Tanaka is 99-35 in his seven year career in the Japan Leagues, 34-4 the past two seasons. He is 25 years old. Wherever Tanaka finally ends up he will adjust to the big leagues, and then begin to be a top of the rotation starting pitcher.
From 2008-2011 Dontrelle Willis played for Detroit, Arizona, and Cincinnati posting a 6-18 record and a 1.814 WHIP. In 2013 he played for the Long Island Ducks (Atlantic League) and the LA Angels Triple A team, the Salt Lake Bees.
Willis' three year stint with Detroit cost the Tigers over $29 million. He is 32 years old this month.
The San Francisco Giants front office quickly put out that Willis' signing is a "no risk" proposition. Which is the exactly the same message they quickly put out in 2010, the last time they signed Willis to a minor league deal that didn't work out.
But there actually is a big risk here-- much bigger than just money. It's about where this franchise is heading.
The Giants organization continues to substitute a series of player reclamation projects for actual player development, for quality free agent signings, and for big name trades. So all the "no risk"-type signings become a smoke and mirrors distraction for fans and the media, invariably ending up with "no gain."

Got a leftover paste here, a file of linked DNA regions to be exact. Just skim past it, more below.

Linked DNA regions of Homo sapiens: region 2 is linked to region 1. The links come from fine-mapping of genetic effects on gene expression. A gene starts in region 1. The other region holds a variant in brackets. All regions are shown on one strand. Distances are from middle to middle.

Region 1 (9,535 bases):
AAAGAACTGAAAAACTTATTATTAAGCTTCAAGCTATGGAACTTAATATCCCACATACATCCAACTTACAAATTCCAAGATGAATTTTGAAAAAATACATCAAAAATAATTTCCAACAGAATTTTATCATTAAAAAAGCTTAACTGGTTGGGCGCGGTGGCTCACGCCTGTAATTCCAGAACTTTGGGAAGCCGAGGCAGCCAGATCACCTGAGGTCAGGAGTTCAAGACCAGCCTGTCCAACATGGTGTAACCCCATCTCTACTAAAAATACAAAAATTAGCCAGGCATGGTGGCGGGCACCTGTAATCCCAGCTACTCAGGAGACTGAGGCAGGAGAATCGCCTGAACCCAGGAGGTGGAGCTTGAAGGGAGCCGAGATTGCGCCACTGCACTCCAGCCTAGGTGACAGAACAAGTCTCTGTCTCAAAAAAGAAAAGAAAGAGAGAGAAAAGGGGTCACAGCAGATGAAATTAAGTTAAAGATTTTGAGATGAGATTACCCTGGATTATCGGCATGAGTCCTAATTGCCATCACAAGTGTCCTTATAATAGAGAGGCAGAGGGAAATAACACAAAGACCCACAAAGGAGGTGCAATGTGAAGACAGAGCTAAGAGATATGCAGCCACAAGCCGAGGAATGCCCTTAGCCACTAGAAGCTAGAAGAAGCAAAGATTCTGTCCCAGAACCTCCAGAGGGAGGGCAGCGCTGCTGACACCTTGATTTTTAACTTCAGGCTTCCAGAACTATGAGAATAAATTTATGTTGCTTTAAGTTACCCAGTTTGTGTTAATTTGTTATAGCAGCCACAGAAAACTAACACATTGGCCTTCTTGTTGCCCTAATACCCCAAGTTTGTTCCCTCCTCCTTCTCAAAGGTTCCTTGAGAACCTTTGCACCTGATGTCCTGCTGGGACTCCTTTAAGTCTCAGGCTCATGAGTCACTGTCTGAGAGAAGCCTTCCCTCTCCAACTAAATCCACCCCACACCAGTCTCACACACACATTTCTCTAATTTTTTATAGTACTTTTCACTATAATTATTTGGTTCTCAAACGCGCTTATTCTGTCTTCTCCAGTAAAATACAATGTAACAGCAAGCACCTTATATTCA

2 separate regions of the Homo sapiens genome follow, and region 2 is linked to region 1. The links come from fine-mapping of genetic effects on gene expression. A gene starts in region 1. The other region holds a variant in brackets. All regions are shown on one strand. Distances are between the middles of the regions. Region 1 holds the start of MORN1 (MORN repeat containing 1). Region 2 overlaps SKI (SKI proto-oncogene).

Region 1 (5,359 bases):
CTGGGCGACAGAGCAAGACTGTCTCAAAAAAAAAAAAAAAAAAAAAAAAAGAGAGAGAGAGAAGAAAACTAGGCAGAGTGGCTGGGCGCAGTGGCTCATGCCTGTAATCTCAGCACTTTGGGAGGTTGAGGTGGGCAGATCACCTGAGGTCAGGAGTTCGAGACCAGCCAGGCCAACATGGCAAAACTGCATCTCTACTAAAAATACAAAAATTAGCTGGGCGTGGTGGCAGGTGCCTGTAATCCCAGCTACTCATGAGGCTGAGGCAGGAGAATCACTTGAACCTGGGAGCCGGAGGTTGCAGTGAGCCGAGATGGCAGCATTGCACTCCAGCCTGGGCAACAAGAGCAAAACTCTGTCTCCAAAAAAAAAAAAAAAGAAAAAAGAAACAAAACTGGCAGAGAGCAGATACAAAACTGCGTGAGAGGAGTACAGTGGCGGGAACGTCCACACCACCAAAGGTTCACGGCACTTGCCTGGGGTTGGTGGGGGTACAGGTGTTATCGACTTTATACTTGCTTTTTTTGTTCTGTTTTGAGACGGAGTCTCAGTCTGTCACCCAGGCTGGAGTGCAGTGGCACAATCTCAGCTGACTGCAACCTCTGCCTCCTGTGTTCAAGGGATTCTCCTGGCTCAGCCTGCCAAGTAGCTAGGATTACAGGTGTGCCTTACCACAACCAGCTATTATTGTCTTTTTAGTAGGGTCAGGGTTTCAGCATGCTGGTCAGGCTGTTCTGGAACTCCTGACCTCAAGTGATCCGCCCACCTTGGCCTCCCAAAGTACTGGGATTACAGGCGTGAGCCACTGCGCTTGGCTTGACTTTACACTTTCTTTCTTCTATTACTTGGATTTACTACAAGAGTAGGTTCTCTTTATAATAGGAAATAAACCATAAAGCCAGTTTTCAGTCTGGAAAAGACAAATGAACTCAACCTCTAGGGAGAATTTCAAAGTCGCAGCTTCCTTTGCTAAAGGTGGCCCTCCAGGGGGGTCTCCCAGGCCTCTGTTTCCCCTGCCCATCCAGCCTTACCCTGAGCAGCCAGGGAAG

Two headlines on the same day about two teams-- one taking risks so they can win baseball games and make the 2014 post season, and one patting themselves on the back for making yet another "no risk" player acquisition.
Giants made another "big move", the kind that really piques our interest: They signed David Huff from the Yankees.
Yes, Richard, it seems that the Giants are self-congratulating while trying to fool their fans into thinking that they are serious contenders whereas, in fact, the plan is to draw fans, as usual, into the ballpark for a "trendy" happening rather than for competitive baseball. Your comparison to the Dodgers in the above article is both relevant and cogent. The best I can figure out is that the Giants are waiting on their up and coming rookies, particularly their pitching contingent now in the minor leagues, and hope to let this season just "pass" into oblivion. In 2015, they'll drop their older veterans and players who prove incapable, spend the needed money and become competitive once more. That's the best I feel I can hope for.